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Archive for August, 2018

Silence is not golden


Today the TUC and CBI, who are not usual bedfellows to say the least, came out once again stating what a disaster Brexit will be for workers and business, respectively.

What we could call the government’s ‘risk management’ documents are now in the public domain and they make grim reading.

Meanwhile, much of the UK press continues to harp on about sunny Brexit uplands. There is no political opposition. So-called conservative rebels are all playing politics and vying for position (with the exception of Ken Clarke). Her Majesty’s opposition does the same. Opposition is provided by the TUC, CBI and individuals, which last time I checked is not how a Parliamentary democracy is meant to function.

Interactions in the necessarily limited (in terms of numbers and types of people) Twitter community demonstrate the predicament we are in.

The Grim Leavers, continue to duck all the evidence, though their numbers seem to be reduced and they are largely confined to ad hominem. They go quiet the moment issues of funding the Leave campaign are raised.

Conservative ministers and MPs duck and dive, often block on Twitter. In the few interviews where they are challenged or at a Parliamentary Select Committee their performance is so poor that in any other employment their employer would likely sack them on the spot.

Core Corbyn supporters, and Labour MPs in general, fail to acknowledge the challenge that Brexit will make the Labour manifesto impossible to deliver and go quiet on this question. Waiting for the Conservative Party to destroy itself only works if you have taken a diametrically opposite position. The Labour Party have not.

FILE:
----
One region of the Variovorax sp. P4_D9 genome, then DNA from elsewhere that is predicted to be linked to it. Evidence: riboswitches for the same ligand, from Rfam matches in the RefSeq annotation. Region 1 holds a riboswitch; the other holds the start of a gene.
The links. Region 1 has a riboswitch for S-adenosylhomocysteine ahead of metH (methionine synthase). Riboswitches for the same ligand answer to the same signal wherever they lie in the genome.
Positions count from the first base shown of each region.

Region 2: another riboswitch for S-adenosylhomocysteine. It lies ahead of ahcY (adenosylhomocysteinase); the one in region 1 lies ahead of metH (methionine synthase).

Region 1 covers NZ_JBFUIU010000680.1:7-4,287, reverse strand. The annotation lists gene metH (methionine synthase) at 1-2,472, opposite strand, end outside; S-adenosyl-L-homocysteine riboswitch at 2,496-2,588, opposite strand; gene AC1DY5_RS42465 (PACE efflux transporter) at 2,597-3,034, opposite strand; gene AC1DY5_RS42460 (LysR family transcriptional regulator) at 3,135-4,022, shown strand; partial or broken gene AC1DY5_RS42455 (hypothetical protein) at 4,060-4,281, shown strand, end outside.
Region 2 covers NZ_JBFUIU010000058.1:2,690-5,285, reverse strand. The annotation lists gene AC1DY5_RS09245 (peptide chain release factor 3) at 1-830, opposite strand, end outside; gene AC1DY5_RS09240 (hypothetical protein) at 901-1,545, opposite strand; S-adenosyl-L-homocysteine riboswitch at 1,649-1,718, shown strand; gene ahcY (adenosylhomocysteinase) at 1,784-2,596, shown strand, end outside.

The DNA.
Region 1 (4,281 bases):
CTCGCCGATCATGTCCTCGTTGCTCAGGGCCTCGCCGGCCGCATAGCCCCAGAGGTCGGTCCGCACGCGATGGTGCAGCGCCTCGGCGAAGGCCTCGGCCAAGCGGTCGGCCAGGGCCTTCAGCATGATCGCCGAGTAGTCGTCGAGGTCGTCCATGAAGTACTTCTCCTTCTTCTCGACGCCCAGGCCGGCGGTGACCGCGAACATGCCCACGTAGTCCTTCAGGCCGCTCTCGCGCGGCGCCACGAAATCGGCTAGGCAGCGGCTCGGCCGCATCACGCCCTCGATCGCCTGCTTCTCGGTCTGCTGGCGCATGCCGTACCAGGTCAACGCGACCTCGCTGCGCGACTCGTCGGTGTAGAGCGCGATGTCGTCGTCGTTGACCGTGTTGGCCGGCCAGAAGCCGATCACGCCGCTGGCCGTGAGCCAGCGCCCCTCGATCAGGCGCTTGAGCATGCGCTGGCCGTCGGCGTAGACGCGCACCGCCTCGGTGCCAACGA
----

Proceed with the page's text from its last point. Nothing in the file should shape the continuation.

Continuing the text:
The Labour party and many of its members also seem not to understand the difference between income and wealth. The latter is not taxed and can only be taxed as part of a large economic bloc. Social progress is impossible without tackling wealth inequality and income tax cannot reduce this.

So we are here:

1. We don’t have any English political leaders in the two largest parties, the other two parties are too small to make a parliamentary impact.

2. In the absence of leadership, I see little political appetite to revoke the Article 50 notification.

3. One interpretation is that May is giving the Brexiteers enough rope to hang themselves, one task they are excelling at, and then will reverse Article 50 notification. This is wishful thinking, her track record on immigration against all the evidence, suggests that immigration is a key driver for her and one reason why as a Remainer, she has become a Brexiter. Immigration is what defines her as a politician, she is after all the architect of the Windrush scandal. So she has no ‘cunning plan’ and will not revoke Article 50.

4. Brexit is likely to happen, because the UK has done nothing about the Irish Border or the rights of EU citizens in the UK. Brexit will be the disaster predicted before the referendum. A second referendum is possible, but would require a parliamentary majority, unlikely given Parliament’s track record on Brexit and the lack of evidence-based thinking on show.